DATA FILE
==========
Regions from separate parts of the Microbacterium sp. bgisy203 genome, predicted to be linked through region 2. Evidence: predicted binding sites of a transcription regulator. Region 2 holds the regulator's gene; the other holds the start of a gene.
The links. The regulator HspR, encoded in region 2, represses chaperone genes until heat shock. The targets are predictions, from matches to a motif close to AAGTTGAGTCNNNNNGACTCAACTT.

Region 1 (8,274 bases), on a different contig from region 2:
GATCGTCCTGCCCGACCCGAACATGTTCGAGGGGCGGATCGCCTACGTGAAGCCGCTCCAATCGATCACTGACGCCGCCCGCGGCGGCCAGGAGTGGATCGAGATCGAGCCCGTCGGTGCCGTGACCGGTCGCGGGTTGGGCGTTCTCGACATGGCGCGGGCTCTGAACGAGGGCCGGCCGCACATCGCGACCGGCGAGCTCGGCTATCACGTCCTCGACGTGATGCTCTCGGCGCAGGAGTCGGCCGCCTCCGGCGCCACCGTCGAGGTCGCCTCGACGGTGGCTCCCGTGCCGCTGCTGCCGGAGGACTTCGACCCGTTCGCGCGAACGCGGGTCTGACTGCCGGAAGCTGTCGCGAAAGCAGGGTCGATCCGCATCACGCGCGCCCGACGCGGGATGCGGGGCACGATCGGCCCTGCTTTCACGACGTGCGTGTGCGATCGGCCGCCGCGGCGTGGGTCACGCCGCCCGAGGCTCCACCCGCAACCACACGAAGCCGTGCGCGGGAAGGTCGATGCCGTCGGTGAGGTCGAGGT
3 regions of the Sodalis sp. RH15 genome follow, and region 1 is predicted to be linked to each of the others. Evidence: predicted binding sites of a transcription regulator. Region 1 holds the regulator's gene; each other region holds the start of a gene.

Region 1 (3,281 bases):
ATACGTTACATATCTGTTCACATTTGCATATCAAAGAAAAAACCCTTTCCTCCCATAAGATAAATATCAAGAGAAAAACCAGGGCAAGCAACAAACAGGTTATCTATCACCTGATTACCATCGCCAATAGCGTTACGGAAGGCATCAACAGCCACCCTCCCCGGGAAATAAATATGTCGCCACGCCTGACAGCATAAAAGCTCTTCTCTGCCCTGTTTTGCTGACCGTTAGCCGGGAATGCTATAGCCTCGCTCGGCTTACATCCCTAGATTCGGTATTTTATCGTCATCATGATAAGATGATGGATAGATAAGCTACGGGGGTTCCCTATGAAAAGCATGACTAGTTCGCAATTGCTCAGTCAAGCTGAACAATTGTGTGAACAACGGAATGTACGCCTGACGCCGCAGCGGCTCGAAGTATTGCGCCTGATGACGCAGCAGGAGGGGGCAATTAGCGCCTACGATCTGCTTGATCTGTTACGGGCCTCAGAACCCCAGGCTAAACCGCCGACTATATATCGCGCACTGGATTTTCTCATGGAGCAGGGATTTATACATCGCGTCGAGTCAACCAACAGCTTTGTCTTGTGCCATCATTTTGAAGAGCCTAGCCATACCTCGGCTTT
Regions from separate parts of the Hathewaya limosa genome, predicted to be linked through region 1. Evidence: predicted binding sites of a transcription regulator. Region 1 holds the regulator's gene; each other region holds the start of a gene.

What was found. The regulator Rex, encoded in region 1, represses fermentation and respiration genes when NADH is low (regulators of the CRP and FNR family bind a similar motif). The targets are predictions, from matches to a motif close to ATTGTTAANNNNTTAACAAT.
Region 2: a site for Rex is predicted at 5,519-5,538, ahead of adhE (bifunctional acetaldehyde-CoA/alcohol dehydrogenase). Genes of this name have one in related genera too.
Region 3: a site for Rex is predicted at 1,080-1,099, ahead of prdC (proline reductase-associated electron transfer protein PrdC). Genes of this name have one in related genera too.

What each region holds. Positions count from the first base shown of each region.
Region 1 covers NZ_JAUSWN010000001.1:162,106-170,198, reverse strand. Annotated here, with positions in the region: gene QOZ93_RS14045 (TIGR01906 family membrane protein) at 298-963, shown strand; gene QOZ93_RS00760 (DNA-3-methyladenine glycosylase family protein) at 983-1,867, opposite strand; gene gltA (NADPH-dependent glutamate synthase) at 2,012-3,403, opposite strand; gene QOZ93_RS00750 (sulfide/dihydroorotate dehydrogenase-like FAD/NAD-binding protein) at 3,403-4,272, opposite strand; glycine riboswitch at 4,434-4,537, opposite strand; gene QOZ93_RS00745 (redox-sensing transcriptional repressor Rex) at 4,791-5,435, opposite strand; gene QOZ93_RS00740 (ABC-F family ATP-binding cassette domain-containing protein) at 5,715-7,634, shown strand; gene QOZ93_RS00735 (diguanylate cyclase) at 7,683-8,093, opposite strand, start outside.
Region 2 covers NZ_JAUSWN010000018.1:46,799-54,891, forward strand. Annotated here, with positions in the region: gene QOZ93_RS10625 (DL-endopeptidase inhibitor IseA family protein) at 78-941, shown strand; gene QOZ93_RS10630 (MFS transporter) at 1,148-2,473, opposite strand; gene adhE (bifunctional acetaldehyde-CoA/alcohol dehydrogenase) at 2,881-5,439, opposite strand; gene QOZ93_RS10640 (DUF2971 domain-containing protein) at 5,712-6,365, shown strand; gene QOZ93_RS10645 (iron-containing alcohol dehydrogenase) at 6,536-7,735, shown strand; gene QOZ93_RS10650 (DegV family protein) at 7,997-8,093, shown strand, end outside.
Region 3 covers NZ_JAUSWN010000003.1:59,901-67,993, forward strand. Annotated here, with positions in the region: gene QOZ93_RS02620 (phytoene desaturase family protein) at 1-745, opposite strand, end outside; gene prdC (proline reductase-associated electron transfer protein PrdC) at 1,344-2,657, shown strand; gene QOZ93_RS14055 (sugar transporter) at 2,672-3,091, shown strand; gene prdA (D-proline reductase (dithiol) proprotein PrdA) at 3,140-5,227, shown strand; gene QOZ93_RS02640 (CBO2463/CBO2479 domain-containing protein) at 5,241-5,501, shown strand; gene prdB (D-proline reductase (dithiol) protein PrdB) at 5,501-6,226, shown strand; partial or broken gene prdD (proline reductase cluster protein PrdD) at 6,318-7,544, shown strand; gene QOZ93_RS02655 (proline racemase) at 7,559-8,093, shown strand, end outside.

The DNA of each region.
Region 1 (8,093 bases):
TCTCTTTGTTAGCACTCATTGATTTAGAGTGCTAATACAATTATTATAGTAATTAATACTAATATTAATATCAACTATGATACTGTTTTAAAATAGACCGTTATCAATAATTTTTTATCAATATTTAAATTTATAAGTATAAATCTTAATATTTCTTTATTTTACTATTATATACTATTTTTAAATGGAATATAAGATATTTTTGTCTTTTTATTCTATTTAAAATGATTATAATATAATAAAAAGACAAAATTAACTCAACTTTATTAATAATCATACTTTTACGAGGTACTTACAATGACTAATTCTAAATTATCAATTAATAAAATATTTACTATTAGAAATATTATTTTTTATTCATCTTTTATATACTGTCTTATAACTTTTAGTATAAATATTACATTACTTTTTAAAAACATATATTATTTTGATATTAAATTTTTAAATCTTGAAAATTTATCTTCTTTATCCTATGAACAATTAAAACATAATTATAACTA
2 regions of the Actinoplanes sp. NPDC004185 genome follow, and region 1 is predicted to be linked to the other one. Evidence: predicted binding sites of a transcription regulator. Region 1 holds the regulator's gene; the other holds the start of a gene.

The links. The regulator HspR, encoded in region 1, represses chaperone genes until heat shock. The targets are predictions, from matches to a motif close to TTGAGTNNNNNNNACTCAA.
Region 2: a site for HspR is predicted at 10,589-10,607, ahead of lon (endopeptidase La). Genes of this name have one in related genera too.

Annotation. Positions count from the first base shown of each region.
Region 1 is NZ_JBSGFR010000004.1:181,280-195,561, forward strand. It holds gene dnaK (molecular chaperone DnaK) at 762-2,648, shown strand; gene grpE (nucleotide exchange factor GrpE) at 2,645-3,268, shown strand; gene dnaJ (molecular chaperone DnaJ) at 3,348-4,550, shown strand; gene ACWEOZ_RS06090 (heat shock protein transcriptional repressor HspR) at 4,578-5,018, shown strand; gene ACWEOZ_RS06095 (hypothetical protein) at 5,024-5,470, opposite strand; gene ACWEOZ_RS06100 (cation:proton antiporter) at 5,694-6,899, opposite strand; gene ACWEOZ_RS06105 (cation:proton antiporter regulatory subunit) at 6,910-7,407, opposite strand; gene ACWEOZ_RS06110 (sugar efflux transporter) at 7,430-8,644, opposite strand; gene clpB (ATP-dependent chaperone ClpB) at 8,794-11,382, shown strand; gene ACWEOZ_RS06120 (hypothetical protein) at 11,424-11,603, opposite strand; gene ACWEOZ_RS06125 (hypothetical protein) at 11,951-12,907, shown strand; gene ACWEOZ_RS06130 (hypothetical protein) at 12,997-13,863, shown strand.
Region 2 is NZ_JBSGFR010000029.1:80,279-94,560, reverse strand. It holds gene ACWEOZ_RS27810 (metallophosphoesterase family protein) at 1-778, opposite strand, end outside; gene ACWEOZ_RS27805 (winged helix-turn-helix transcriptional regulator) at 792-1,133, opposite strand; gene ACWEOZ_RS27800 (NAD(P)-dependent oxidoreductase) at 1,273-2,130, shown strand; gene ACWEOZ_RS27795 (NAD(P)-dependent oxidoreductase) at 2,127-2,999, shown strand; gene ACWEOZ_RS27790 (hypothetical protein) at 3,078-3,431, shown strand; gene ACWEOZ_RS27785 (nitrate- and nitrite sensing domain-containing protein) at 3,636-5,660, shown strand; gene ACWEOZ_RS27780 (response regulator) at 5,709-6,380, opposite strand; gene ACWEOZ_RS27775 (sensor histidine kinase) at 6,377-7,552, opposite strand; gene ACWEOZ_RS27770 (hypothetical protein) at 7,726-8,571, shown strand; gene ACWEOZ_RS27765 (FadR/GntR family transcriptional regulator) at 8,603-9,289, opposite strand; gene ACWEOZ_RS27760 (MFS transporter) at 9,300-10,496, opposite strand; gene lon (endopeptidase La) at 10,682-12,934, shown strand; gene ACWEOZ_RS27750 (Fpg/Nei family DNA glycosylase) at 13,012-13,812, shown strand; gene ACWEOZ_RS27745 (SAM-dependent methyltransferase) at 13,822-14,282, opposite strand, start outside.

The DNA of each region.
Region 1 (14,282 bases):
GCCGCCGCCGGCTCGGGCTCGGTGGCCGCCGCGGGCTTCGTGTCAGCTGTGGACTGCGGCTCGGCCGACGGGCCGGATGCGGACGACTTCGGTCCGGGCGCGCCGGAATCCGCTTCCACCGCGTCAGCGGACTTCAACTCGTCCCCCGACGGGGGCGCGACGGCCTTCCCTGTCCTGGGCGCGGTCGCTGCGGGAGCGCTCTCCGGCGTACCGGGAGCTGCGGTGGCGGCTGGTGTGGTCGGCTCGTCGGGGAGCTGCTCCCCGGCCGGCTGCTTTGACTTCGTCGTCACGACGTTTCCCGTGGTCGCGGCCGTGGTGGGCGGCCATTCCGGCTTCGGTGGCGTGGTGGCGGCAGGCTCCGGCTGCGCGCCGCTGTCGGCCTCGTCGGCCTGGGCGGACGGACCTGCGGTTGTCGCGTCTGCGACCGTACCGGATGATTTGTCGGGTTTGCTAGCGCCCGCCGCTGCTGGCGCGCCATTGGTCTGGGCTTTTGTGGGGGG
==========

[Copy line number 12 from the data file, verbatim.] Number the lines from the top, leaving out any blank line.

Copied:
What each region holds. Positions count from the first base shown of each region.